On December 2nd, the New Brunswick Court of Queen’s bench ordered a plaintiff in a disability insurance claim to obtain “a history of her computer account use” from her ISP and “request” that her ISP generate a record accounting for her FaceBook use. These orders are becoming very common, but I will make a few notes:
- The tactic of seeking information through the plaintiff but held by a third-party is unique. The order seems bound to lead to delay and frustration (see here for an example) but at least is backed by the plaintiff’s right of access to personal information in PIPEDA. Perhaps the defendant didn’t like its chances of obtaining an order for forensic inspection of a home computer.
- Ferguson J. does a nice review of the applicable principles, and reminds us that the Supreme Court of Canada has endorsed necessity as a principle for dealing with production disputes over highly sensitive information by including this quote from A.M. v. Ryan: “I accept that a litigant must accept such intrusions upon her privacy as are necessary to enable the judge or jury to get to the truly and render a just verdict. But I do not accept that by claiming such damages as the law allows, a litigant grants her opponent a license to delve into private aspects of her life which need not be probed for the proper disposition of the litigation.”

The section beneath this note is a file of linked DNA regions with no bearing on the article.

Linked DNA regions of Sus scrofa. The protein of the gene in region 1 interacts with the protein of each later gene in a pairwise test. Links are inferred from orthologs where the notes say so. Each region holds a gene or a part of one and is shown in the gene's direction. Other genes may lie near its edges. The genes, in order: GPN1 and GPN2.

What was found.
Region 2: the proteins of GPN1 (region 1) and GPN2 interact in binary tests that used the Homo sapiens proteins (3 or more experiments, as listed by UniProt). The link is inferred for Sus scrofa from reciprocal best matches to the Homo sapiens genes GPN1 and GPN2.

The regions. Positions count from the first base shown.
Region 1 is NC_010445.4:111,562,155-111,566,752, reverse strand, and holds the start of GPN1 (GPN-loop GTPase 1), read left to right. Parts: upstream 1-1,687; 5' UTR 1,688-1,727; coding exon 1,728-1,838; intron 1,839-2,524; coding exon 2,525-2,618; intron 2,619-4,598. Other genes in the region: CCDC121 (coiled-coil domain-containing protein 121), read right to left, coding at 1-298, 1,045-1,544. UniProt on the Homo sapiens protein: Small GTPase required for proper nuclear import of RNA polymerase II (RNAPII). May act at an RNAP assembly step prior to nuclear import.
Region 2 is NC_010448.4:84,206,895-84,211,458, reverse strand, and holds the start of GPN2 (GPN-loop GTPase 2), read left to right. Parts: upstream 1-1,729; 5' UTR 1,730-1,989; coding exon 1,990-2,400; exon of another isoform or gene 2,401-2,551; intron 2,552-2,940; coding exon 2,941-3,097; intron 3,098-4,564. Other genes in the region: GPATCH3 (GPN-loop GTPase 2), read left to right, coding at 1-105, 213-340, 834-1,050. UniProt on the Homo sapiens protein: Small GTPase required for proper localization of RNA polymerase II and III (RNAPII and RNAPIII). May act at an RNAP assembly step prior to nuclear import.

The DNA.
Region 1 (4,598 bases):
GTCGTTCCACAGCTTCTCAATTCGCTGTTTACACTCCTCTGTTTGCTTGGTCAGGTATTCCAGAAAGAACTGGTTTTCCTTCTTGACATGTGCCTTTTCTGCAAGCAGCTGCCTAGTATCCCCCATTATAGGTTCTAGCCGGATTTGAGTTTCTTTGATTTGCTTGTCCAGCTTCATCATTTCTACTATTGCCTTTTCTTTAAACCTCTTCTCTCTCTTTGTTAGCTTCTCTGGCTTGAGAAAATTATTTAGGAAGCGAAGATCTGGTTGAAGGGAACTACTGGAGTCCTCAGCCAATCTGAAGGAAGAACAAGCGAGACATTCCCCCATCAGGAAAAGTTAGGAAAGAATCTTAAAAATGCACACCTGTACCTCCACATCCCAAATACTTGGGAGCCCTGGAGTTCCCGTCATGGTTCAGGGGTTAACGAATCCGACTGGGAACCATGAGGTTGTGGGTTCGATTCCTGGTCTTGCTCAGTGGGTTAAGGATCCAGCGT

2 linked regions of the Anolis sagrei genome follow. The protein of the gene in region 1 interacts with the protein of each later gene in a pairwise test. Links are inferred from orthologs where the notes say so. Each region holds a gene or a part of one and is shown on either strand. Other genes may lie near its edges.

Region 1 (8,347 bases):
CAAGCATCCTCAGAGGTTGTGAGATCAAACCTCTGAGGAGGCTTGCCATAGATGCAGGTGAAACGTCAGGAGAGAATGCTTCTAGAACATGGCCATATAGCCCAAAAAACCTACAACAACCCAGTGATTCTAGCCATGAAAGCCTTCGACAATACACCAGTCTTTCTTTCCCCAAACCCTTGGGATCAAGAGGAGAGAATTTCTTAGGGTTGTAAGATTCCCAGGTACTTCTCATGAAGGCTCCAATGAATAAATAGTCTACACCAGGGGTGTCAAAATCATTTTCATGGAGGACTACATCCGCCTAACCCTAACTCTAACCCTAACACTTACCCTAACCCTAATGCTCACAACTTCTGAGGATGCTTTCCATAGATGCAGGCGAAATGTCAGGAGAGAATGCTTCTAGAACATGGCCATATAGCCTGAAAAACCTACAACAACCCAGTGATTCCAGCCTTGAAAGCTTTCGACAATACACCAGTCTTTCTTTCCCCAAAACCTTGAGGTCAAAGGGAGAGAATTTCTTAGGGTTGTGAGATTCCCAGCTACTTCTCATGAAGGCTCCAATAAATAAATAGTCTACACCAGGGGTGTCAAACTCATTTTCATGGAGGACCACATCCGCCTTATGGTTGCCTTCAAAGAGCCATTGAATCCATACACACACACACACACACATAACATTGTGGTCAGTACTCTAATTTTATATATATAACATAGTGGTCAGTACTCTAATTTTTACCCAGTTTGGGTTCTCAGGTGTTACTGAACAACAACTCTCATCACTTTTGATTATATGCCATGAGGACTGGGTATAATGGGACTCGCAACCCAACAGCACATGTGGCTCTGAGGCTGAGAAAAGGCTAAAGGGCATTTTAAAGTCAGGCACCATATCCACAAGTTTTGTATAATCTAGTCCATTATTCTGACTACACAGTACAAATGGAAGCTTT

- Ferguson J. does not, however, apply this filter in the circumstances, because he finds that the type of information subject to the order (mere usage data) is not part of the plaintiff’s “biographical core” of personal information. The biographical core concept, from the Supreme Court of Canada’s R. v. Plant decision, is a concept that restricts certain information from court protection.